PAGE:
What can an Ironman resolve for the New Year?
Get in shape? Done that.
Lose weight? Done that.
Swim, bike, and run 140.6 miles in less than 17 hours? Done that, baby!
Do something that no one else you know thinks they can do? Yes, I've even done that. (and by the way, most of those people are wrong - if I can do it, most of them can, too)
So here's what I'm thinking for 2009. Not resolutions, really, but goals.
1. Get religious about my training schedule. In 2008, knowing I had to work very hard to build the endurance to complete the Ironman distance, I signed up with Cadence Multisport Centers for individual coaching. I knew I needed some external accountability - someone keeping track of my training - to keep me on the plan. And it worked, mostly. But there's often a reason to cut a workout short, or to skip it. Family schedules, work, other activities - everything conspires to ask whether Ironman is more important. And for the age grouper (amateur) Ironman, training and racing are all about balance, as in, how to balance Ironman with the rest of your life. For me, when training loses the contest, it's usually not about balance, but about planning. So I'm going to do a better a job planning, this year, so I get the benefits of training and everything else, too.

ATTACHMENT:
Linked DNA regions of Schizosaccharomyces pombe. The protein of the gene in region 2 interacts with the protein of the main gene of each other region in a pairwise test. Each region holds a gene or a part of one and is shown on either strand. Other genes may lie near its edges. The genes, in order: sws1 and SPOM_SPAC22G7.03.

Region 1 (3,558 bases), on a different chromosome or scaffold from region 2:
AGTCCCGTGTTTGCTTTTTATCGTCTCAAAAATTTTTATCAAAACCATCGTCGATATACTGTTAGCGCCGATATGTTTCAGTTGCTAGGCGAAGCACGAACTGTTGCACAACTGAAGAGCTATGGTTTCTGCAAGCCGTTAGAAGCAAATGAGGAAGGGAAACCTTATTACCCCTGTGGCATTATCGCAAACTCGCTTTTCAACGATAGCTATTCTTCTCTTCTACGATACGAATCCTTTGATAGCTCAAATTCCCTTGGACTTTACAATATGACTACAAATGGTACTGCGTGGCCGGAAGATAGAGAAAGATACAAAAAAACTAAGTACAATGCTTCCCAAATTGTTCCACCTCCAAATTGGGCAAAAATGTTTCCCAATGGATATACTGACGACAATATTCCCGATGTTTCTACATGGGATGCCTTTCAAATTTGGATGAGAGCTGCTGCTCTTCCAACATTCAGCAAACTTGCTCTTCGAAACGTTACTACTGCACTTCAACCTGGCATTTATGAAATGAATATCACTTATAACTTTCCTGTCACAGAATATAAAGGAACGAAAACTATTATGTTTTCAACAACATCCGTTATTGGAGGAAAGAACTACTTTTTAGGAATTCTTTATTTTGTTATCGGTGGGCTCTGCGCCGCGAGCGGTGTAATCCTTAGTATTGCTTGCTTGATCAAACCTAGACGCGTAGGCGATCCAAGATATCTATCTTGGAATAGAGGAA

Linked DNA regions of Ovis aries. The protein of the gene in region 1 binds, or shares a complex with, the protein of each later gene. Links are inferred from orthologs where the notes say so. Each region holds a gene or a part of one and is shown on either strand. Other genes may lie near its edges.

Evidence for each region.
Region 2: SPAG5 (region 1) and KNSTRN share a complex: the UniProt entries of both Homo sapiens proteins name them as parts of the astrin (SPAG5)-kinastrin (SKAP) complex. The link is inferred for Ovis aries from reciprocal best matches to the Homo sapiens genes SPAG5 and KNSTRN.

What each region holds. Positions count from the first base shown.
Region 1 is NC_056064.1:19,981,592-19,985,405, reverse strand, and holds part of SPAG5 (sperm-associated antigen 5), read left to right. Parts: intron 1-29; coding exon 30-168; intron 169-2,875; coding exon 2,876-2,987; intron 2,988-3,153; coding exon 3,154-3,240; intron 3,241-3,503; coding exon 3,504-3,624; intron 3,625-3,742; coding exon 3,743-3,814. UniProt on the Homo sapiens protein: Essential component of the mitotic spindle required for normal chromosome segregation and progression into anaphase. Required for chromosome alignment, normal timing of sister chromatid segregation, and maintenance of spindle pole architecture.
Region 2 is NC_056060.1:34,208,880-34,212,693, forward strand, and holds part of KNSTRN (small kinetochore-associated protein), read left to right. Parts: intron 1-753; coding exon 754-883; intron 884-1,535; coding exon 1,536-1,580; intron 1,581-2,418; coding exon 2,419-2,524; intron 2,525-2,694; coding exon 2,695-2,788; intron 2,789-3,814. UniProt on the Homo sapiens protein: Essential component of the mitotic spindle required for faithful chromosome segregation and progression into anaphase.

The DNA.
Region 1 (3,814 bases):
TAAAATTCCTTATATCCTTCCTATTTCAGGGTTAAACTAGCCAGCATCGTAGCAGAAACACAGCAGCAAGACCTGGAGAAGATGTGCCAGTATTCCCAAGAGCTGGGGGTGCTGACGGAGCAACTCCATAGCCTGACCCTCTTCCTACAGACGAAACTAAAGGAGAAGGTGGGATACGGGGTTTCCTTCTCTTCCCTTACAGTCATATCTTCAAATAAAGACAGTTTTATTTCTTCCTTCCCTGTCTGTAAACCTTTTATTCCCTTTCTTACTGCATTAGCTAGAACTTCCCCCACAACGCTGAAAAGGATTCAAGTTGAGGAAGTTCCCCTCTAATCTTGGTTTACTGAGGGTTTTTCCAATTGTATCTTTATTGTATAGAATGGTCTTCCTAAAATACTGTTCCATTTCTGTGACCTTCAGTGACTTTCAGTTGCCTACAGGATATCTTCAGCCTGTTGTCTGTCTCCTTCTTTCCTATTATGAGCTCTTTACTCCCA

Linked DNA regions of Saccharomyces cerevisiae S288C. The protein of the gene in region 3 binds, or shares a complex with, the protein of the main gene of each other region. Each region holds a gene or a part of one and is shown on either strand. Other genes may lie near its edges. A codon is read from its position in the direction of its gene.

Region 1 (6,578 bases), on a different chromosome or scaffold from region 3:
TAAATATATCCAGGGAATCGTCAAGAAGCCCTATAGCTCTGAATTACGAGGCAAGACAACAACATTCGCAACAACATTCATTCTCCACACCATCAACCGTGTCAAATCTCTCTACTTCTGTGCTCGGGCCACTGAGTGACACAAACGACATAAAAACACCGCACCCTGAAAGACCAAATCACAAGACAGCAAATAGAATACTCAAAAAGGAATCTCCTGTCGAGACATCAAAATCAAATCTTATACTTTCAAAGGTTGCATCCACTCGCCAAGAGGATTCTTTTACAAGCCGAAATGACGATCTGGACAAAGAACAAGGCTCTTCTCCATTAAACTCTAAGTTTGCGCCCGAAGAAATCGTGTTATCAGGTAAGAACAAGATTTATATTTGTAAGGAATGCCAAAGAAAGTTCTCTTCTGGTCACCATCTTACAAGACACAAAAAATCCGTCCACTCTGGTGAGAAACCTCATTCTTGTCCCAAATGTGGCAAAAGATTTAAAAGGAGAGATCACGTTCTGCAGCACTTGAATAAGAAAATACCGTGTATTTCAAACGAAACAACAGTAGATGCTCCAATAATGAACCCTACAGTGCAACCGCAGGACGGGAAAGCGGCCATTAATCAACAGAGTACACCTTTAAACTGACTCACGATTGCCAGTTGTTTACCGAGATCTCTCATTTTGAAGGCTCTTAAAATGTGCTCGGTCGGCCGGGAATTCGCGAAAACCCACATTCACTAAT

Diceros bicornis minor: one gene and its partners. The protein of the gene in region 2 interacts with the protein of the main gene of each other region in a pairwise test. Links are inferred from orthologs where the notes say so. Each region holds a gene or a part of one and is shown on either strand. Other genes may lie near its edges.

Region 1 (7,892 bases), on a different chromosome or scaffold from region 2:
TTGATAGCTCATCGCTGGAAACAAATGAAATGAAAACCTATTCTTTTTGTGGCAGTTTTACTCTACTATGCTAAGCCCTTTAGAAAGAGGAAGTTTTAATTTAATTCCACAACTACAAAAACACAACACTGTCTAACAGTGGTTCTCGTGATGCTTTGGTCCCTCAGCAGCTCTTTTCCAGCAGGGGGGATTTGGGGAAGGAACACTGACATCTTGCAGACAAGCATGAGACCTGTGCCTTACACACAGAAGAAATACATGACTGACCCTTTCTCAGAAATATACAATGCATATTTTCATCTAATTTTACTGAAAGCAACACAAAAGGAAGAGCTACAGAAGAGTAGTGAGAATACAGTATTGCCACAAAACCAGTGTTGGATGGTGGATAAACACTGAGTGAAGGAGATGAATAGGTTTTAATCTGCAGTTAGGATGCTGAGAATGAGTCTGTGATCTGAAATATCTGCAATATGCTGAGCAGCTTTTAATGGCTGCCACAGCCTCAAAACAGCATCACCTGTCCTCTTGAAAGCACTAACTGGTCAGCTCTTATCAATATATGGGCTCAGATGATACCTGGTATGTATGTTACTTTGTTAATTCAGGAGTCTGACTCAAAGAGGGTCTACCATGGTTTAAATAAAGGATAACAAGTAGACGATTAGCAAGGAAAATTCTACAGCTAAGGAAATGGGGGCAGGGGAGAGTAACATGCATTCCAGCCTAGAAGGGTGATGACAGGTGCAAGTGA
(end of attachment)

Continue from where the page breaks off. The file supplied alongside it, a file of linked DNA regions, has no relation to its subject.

2. Push harder in training. In 2008, I learned how to push myself in races - to keep a pace of eight minutes-per-mile in the 10K run of an Olympic distance race, for example. I learned how to push myself in training, also, and my coach's workout plans helped focus that. But with a major goal for 2009 to increase my speed in all three disciplines, I need to make sure I'm pushing hard in training, throughout the year, so I have more to push during races.
3. Bring more people into triathlon. In the four years I've been doing triathlon, I've enjoyed nearly all of it. Long, aerobic-paced runs with a friend. Early morning indoor cycling workouts at Cadence. Six-hour rides through Chester and Berks counties. Sharing brief conversations with other participants during races. Seeing my fitness and times improve in tangible return on my work.